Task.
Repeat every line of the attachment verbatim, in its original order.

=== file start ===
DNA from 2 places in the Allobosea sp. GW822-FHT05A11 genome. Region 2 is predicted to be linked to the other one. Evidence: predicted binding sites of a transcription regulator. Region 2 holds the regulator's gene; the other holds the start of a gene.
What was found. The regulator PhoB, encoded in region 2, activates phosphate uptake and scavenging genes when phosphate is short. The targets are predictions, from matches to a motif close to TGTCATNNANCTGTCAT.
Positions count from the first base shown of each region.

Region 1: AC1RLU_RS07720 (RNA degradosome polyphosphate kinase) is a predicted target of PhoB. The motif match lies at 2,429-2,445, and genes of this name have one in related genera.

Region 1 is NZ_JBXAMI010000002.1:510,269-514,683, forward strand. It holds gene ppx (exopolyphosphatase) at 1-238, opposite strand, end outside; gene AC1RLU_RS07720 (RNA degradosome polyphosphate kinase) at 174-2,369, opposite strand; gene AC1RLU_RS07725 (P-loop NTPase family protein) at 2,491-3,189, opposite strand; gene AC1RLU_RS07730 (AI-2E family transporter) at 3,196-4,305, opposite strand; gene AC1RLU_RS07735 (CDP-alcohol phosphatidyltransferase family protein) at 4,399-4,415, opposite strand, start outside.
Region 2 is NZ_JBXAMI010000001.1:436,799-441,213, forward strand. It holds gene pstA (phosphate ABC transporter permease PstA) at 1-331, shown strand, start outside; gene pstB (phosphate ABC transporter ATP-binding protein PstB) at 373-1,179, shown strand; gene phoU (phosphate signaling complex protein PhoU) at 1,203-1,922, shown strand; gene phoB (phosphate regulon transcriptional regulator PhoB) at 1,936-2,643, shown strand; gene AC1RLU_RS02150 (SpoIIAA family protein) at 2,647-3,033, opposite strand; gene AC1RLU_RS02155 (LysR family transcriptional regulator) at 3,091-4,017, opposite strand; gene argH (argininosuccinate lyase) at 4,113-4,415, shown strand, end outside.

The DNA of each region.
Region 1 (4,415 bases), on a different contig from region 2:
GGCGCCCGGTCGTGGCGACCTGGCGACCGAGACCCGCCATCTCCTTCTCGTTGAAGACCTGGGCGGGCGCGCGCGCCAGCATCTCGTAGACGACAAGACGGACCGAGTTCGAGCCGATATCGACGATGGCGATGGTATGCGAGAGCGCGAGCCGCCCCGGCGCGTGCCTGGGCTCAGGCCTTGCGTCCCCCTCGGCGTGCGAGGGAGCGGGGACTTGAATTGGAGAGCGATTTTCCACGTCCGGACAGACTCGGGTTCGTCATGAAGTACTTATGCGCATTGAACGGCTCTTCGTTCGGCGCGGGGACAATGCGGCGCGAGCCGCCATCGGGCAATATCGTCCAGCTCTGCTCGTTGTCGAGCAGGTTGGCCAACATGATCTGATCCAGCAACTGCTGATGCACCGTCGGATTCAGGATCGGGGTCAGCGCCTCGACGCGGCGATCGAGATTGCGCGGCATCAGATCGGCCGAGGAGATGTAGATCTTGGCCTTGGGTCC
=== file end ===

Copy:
DNA from 2 places in the Allobosea sp. GW822-FHT05A11 genome. Region 2 is predicted to be linked to the other one. Evidence: predicted binding sites of a transcription regulator. Region 2 holds the regulator's gene; the other holds the start of a gene.
What was found. The regulator PhoB, encoded in region 2, activates phosphate uptake and scavenging genes when phosphate is short. The targets are predictions, from matches to a motif close to TGTCATNNANCTGTCAT.
Positions count from the first base shown of each region.

Region 1: AC1RLU_RS07720 (RNA degradosome polyphosphate kinase) is a predicted target of PhoB. The motif match lies at 2,429-2,445, and genes of this name have one in related genera.

Region 1 is NZ_JBXAMI010000002.1:510,269-514,683, forward strand. It holds gene ppx (exopolyphosphatase) at 1-238, opposite strand, end outside; gene AC1RLU_RS07720 (RNA degradosome polyphosphate kinase) at 174-2,369, opposite strand; gene AC1RLU_RS07725 (P-loop NTPase family protein) at 2,491-3,189, opposite strand; gene AC1RLU_RS07730 (AI-2E family transporter) at 3,196-4,305, opposite strand; gene AC1RLU_RS07735 (CDP-alcohol phosphatidyltransferase family protein) at 4,399-4,415, opposite strand, start outside.
Region 2 is NZ_JBXAMI010000001.1:436,799-441,213, forward strand. It holds gene pstA (phosphate ABC transporter permease PstA) at 1-331, shown strand, start outside; gene pstB (phosphate ABC transporter ATP-binding protein PstB) at 373-1,179, shown strand; gene phoU (phosphate signaling complex protein PhoU) at 1,203-1,922, shown strand; gene phoB (phosphate regulon transcriptional regulator PhoB) at 1,936-2,643, shown strand; gene AC1RLU_RS02150 (SpoIIAA family protein) at 2,647-3,033, opposite strand; gene AC1RLU_RS02155 (LysR family transcriptional regulator) at 3,091-4,017, opposite strand; gene argH (argininosuccinate lyase) at 4,113-4,415, shown strand, end outside.

The DNA of each region.
Region 1 (4,415 bases), on a different contig from region 2:
GGCGCCCGGTCGTGGCGACCTGGCGACCGAGACCCGCCATCTCCTTCTCGTTGAAGACCTGGGCGGGCGCGCGCGCCAGCATCTCGTAGACGACAAGACGGACCGAGTTCGAGCCGATATCGACGATGGCGATGGTATGCGAGAGCGCGAGCCGCCCCGGCGCGTGCCTGGGCTCAGGCCTTGCGTCCCCCTCGGCGTGCGAGGGAGCGGGGACTTGAATTGGAGAGCGATTTTCCACGTCCGGACAGACTCGGGTTCGTCATGAAGTACTTATGCGCATTGAACGGCTCTTCGTTCGGCGCGGGGACAATGCGGCGCGAGCCGCCATCGGGCAATATCGTCCAGCTCTGCTCGTTGTCGAGCAGGTTGGCCAACATGATCTGATCCAGCAACTGCTGATGCACCGTCGGATTCAGGATCGGGGTCAGCGCCTCGACGCGGCGATCGAGATTGCGCGGCATCAGATCGGCCGAGGAGATGTAGATCTTGGCCTTGGGTCC